Findings and Conclusions of Law
Here, the USDC found, inter alia, that the respondent had “knowingly practiced law during his suspension.”
After the USDC issued the order on July 25, 2019, the respondent failed to timely inform this Court as required by 22 NYCRR 1240.13(d). Further, the Court finds the respondent's prior disciplinary history involving misconduct similar in nature to be a substantial aggravating factor.
In view of the foregoing, we find that reciprocal discipline is warranted based on the findings of the USDC, and as such, under the circumstances, a one-year suspension is warranted (see e.g. Matter of Brooks, 122 A.D.3d 129, 992 N.Y.S.2d 436; Matter of Keenan, 182 A.D.2d 194, 587 N.Y.S.2d 417).
ORDERED that pursuant to 22 NYCRR 1240.13, the respondent, M. James Salem, admitted as Maurice J. Salem, is suspended from the practice of law for a period of one year, effective immediately, and continuing until further order of this Court. The respondent shall not apply for reinstatement earlier than December 3, 2021. In such application (see 22 NYCRR 691.11, 1240.16), the respondent shall furnish satisfactory proof that during the period of suspension he (1) refrained from practicing or attempting to practice law, (2) fully complied with this opinion and order and with the terms and provisions of the written rules governing the conduct of disbarred or suspended attorneys (22 NYCRR 1240.15), (3) complied with the applicable continuing legal education requirements of 22 NYCRR 691.11(c)(3), and (4) otherwise properly conducted himself; and it is further,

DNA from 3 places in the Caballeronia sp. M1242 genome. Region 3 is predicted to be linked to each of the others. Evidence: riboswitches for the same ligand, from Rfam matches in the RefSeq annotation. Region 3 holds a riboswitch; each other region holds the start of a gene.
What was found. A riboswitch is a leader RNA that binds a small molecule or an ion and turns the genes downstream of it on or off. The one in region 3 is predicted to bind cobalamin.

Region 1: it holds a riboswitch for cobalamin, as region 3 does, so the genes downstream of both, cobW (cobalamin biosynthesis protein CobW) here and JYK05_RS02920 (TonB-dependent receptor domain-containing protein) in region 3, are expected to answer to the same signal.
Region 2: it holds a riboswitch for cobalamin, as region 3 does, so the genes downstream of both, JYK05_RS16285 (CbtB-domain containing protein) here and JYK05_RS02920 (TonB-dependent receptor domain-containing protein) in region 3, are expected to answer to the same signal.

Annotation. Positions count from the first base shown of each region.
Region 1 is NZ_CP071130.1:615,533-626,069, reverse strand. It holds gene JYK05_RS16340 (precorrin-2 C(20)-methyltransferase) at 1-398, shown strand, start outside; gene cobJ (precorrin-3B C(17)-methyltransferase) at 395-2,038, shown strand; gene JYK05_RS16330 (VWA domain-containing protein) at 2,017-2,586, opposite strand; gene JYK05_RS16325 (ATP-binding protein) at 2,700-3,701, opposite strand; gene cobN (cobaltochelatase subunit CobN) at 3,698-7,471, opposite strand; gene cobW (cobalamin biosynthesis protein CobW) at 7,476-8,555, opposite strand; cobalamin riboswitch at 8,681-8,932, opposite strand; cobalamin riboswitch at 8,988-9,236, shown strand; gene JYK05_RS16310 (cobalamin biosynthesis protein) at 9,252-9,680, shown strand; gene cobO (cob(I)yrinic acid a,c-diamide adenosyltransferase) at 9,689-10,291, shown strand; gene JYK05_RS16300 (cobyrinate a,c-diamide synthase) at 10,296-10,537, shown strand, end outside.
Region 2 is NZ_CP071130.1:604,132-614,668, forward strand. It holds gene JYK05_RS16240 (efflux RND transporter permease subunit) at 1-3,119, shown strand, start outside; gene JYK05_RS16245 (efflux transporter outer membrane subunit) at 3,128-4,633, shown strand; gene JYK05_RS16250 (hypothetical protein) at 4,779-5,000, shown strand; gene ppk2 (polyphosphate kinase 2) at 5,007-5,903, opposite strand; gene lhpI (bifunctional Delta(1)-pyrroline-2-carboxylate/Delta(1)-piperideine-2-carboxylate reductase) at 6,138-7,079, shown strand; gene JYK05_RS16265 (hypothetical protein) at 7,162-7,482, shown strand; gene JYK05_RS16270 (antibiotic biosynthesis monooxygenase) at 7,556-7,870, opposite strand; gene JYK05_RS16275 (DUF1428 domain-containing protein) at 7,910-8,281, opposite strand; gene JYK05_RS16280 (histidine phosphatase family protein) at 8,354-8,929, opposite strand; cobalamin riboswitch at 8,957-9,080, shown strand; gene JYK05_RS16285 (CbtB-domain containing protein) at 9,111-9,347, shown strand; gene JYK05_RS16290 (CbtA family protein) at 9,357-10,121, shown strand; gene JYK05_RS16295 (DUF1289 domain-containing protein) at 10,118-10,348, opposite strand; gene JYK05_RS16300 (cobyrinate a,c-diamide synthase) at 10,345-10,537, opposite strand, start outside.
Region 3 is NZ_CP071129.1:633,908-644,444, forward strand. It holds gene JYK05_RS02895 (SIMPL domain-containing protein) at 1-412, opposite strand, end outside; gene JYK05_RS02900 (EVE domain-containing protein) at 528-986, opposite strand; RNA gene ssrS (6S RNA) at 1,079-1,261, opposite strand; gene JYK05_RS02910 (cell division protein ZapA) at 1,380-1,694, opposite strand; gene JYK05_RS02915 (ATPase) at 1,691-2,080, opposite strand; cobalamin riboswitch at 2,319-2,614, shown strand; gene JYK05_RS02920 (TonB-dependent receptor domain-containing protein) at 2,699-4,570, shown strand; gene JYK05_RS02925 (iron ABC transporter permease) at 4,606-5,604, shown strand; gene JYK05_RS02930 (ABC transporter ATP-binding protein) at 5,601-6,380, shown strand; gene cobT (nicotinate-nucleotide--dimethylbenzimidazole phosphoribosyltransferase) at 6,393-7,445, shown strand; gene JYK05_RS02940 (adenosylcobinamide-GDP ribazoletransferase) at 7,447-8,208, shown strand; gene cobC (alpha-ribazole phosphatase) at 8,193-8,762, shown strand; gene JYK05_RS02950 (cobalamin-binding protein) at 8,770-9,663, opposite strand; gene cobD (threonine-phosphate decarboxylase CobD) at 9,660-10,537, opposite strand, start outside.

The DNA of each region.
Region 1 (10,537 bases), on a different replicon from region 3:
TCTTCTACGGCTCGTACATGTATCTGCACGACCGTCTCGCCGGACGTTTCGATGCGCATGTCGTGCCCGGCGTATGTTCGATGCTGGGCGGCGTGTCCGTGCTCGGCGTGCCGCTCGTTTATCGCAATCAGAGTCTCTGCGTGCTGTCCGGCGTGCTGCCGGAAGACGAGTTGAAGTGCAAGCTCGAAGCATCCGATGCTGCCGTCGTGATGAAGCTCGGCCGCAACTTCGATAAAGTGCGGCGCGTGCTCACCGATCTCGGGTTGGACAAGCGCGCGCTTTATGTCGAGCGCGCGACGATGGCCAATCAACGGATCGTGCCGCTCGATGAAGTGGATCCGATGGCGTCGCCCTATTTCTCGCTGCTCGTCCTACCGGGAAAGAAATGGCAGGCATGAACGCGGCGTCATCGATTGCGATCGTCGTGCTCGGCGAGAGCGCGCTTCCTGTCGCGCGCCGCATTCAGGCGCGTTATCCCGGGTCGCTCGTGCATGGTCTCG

ORDERED that during the period of suspension and until further order of the Court, the respondent, M. James Salem, admitted as Maurice J. Salem, shall continue to comply with this Court's rules governing the conduct of disbarred or suspended attorneys (see 22 NYCRR 1240.15); and it is further,
ORDERED that pursuant to Judiciary Law § 90, during the period of suspension and until further order of the Court, the respondent, M. James Salem, admitted as Maurice J. Salem, shall continue to desist and refrain from (1) practicing law in any form, either as principal or as agent, clerk, or employee of another, (2) appearing as an attorney or counselor-at-law before any court, Judge, Justice, board, commission, or other public authority, (3) giving to another an opinion as to the law or its application or any advice in relation thereto, and (4) holding himself out in any way as an attorney and counselor-at-law; and it is further,
ORDERED that if the respondent, M. James Salem, admitted as Maurice J. Salem, has been issued a secure pass by the Office of Court Administration, it shall be returned forthwith to the issuing agency, and the respondent shall certify to the same in his affidavit of compliance pursuant to 22 NYCRR 1240.15(f).
MASTRO, A.P.J., RIVERA, DILLON, CHAMBERS and AUSTIN, JJ., concur.
Response sent, thank you
Docket No: 2020–01062
Decided: March 03, 2021
Court: Supreme Court, Appellate Division, Second Department, New York.
Search our directory by legal issue
Enter information in one or both fields (Required)
FindLaw for Legal Professionals
Search our directory by legal issue
Enter information in one or both fields (Required)